How using your freezer as a ‘pause button’ could help in the fight against food waste
The Food Standards Agency (FSA) says freezers should be thought of as ‘pause buttons’ following a survey that showed many people have common misconceptions about freezing food.
The results of the survey, in which 1,500 people were questioned about their freezing habits and opinions on food waste, were released as part of Food Safety Week, which runs from 4-10 July and this year is focused on freezer use.
The survey revealed that 68 per cent of respondents have thrown food away in the last month mostly due to concerns about safety of food past its use-by date. The FSA is using the survey results to highlight the fact that food can go further and food waste can be avoided by making better use of freezers.
A number of ‘myths’ contributing to the amount of food being wasted were also uncovered by the survey, including:
- 43 per cent think food should only be frozen on the day of purchase to be safe;
- 38 per cent believe it’s dangerous to refreeze meat after it has been cooked; and
- 36 per cent think food can become unsafe to eat while in the freezer.
The survey also highlighted the freezing habits of respondents:
- 68 per cent have thrown food away in the past month;
- 30 per cent admit to throwing food away as they had bought too much;
- 54 per cent say they feel guilty when they throw food away;
- 90 per cent people say there are foods they would never freeze; and
- 23 per cent of those surveyed would never freeze meat that was cooked after defrosting.
Bread (36 per cent), fruit (31 per cent), vegetables (31 per cent) and leftover meals (22 per cent) were the most commonly thrown away foods with the most common reason for doing so being that the food is past its ‘use-by’ date.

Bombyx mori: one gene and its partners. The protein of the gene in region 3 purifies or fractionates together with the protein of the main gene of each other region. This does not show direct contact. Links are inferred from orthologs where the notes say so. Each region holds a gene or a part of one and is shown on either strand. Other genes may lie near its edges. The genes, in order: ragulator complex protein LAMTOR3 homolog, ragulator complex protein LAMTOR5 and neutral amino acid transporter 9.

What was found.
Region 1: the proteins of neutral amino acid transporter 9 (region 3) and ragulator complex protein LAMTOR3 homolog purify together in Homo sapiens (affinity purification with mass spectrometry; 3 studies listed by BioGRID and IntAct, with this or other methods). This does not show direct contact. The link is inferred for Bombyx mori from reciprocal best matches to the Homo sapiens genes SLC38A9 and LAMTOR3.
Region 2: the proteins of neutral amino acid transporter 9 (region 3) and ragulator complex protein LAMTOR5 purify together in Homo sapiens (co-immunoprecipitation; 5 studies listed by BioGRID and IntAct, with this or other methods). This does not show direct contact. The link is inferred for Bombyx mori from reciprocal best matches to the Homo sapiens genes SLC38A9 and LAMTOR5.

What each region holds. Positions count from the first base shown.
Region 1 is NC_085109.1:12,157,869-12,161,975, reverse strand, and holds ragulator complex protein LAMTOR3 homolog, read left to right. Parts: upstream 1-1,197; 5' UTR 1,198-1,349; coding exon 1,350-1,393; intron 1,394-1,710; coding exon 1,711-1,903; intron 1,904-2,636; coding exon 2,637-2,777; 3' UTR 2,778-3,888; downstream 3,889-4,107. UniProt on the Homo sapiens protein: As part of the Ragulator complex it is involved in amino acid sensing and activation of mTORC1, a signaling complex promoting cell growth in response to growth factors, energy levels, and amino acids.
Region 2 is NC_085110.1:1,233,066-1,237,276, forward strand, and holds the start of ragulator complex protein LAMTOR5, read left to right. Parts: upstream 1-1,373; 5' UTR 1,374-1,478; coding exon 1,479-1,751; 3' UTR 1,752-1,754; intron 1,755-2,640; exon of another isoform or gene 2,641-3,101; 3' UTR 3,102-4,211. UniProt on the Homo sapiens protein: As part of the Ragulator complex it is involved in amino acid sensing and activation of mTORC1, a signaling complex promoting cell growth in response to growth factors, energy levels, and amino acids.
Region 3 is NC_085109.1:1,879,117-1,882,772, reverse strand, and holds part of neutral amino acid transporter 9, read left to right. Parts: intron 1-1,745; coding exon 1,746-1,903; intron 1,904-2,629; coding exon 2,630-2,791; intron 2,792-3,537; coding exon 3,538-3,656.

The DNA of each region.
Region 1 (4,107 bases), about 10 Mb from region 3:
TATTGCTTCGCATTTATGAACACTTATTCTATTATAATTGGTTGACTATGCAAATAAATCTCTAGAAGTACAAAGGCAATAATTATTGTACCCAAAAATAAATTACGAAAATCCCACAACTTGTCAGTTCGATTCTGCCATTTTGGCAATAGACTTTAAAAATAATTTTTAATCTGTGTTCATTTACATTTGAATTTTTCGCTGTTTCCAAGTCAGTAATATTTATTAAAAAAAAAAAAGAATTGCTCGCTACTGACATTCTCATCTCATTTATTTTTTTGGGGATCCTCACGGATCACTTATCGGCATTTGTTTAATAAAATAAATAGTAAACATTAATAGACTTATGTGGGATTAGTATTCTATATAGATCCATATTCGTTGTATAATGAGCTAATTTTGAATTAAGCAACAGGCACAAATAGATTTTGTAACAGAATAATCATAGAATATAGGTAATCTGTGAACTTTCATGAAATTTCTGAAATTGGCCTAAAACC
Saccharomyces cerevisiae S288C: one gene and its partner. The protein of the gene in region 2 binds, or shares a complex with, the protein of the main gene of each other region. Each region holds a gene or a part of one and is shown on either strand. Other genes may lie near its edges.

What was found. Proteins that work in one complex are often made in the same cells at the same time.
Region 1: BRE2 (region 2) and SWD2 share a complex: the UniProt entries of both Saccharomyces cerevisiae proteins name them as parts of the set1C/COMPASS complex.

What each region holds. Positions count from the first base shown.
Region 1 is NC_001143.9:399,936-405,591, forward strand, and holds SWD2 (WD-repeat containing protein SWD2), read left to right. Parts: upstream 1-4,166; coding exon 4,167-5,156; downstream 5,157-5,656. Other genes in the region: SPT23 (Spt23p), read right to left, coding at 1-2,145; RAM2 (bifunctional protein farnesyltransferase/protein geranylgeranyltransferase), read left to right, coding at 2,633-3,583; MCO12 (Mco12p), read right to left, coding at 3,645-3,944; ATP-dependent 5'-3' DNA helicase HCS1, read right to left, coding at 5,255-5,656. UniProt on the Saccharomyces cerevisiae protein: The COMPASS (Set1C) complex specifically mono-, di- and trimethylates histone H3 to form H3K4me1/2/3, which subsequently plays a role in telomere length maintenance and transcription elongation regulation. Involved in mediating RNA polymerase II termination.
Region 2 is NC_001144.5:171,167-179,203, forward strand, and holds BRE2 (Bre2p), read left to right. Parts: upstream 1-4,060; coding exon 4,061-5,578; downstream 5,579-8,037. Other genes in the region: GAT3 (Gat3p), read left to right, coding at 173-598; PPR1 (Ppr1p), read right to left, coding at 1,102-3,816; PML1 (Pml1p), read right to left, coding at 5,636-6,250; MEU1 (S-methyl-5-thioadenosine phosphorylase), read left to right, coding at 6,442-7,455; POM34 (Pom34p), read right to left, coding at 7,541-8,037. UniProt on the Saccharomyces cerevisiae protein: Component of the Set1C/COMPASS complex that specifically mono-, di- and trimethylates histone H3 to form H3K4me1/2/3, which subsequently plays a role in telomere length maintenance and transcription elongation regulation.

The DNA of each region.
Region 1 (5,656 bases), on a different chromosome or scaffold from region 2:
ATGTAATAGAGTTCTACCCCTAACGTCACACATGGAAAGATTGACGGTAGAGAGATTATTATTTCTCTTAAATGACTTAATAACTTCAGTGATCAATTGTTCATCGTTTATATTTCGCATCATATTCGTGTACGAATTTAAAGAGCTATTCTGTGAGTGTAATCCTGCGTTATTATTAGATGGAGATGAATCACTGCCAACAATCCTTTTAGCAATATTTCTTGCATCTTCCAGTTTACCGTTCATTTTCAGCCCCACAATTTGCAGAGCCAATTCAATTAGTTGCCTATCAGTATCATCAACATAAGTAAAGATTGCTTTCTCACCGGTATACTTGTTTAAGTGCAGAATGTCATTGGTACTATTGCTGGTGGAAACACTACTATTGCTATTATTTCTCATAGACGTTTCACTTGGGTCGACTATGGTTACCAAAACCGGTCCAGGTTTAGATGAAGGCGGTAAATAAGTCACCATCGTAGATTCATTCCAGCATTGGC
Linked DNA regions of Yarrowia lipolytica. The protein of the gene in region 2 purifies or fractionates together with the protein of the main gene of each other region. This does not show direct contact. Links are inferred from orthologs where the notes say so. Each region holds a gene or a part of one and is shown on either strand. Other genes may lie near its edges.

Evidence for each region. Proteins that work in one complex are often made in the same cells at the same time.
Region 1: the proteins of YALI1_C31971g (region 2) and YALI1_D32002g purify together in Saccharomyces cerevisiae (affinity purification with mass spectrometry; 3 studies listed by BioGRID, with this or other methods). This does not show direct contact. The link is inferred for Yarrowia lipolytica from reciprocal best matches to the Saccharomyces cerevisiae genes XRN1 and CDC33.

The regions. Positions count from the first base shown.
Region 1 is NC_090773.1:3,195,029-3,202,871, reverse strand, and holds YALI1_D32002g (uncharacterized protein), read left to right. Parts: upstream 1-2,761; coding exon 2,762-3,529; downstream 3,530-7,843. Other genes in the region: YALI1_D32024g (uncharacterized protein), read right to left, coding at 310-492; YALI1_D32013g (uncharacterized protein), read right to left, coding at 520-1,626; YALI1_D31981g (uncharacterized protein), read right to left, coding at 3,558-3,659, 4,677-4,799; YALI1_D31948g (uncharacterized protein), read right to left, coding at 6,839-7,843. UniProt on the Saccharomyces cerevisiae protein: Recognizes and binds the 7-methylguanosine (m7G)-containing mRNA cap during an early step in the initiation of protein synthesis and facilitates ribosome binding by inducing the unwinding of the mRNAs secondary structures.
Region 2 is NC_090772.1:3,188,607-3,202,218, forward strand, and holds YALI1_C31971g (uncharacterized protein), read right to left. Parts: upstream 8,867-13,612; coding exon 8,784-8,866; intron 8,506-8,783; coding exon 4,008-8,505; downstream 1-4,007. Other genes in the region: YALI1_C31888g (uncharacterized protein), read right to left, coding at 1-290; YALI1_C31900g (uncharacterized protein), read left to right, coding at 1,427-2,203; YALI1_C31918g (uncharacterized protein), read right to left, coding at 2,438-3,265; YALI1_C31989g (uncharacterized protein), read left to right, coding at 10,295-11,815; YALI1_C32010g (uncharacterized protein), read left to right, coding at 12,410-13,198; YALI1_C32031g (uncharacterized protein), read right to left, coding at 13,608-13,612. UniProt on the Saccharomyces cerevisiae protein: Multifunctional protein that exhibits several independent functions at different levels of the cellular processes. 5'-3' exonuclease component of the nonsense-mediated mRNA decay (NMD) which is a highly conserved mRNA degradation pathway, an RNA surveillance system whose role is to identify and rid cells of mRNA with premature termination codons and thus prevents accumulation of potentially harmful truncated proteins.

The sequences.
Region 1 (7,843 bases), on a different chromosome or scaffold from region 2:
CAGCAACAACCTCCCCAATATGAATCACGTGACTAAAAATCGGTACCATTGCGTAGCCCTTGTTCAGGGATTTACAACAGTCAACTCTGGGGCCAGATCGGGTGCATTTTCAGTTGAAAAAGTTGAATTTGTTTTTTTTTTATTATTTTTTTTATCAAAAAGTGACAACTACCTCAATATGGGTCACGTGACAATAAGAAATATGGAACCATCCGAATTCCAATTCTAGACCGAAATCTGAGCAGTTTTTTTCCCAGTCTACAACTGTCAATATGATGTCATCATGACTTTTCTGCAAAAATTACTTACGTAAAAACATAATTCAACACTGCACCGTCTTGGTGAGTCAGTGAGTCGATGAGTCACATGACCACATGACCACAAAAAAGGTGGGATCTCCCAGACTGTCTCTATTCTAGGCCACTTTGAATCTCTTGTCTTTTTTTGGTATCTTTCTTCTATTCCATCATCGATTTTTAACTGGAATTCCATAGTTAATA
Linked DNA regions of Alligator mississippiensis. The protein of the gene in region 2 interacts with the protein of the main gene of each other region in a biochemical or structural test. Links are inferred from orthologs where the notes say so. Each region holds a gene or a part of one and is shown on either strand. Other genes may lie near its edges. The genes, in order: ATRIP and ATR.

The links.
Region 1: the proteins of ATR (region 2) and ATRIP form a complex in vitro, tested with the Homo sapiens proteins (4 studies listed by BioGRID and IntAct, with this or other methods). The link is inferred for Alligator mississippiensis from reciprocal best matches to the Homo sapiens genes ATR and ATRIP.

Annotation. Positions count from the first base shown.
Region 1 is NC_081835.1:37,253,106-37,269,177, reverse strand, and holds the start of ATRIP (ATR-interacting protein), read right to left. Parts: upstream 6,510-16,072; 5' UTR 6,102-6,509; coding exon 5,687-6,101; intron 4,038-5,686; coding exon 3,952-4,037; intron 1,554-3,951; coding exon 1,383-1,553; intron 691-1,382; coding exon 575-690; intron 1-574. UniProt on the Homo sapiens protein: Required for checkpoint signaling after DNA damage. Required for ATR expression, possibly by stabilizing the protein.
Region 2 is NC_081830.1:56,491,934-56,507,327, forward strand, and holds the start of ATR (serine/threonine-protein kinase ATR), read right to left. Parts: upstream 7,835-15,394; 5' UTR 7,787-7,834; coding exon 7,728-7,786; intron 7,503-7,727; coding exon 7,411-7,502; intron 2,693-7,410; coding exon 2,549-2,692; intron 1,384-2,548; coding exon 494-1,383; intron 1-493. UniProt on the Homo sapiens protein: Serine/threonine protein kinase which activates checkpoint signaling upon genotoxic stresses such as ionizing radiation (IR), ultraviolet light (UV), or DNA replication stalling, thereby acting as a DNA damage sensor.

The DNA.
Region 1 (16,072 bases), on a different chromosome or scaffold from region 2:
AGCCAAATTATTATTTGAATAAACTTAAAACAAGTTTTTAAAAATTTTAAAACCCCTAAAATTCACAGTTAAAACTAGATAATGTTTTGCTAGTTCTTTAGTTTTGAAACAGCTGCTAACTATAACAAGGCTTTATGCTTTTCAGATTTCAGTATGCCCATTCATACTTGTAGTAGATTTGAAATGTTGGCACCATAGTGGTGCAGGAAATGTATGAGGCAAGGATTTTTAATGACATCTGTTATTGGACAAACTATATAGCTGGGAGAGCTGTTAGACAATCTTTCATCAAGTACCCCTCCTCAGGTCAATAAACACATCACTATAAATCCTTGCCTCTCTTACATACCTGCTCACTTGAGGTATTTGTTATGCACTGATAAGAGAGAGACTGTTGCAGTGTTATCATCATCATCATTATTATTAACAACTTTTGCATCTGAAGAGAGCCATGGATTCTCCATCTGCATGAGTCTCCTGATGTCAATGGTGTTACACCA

Of those that said they wouldn’t freeze meat that had been defrosted prior to cooking, 73 per cent said it was due to concerns about food poisoning.
Understanding potential of freezer could be ‘significant step’ in tackling food waste
Reflecting on the results of the survey, Steve Wearne, Director of Policy at the FSA, commented: “The freezer is like a pause button, so you can freeze foods right up to the 'use-by' date. Once defrosted, the pause button is off, so defrost food as and when you need it and eat it within 24 hours of it being fully defrosted.
“Every year, we throw away seven million tonnes of food and drink from our homes. Much of this waste is unnecessary, and a better understanding of how to freeze food safely could go a significant way towards tackling the problem.
“Our research shows that many of the fears the public has about freezing food are unfounded and we need to ensure they know the facts. Thirty-one per cent of the people we spoke to said that more information about how to safely freeze food would help them to reduce their food waste – that’s why freezing is the focus of this year’s Food Safety Week.”
While food safety does not deteriorate over time in the freezer, the quality of the product can and so the FSA recommends consuming all frozen products within three to six months and following guidance on product packaging.
In response to the survey, the FSA is planning a review of guidance provided to the food industry and possibly also consumers on the date marking of food. This will be performed in collaboration with the Department for Environment, Food & Rural Affairs (Defra) and the Waste & Resources Action Programme (WRAP).
Helen White, food waste expert for WRAP’s Love Food Hate Waste campaign, said: “In the UK, each household wastes the equivalent of about six meals a week, which is bad for our pockets and the planet!
“Reducing food waste is a big challenge, so the Love Food Hate Waste campaign is delighted to lend its support to Food Safety Week, which aims to raise awareness of this important issue. Freezing food is one of the little things we can all do to make a big difference and the best bit is that most foods can be frozen – even those you wouldn't expect!”
More guidance on how to freeze food safely to avoid food waste can be found at the Food Standards Agency’s website.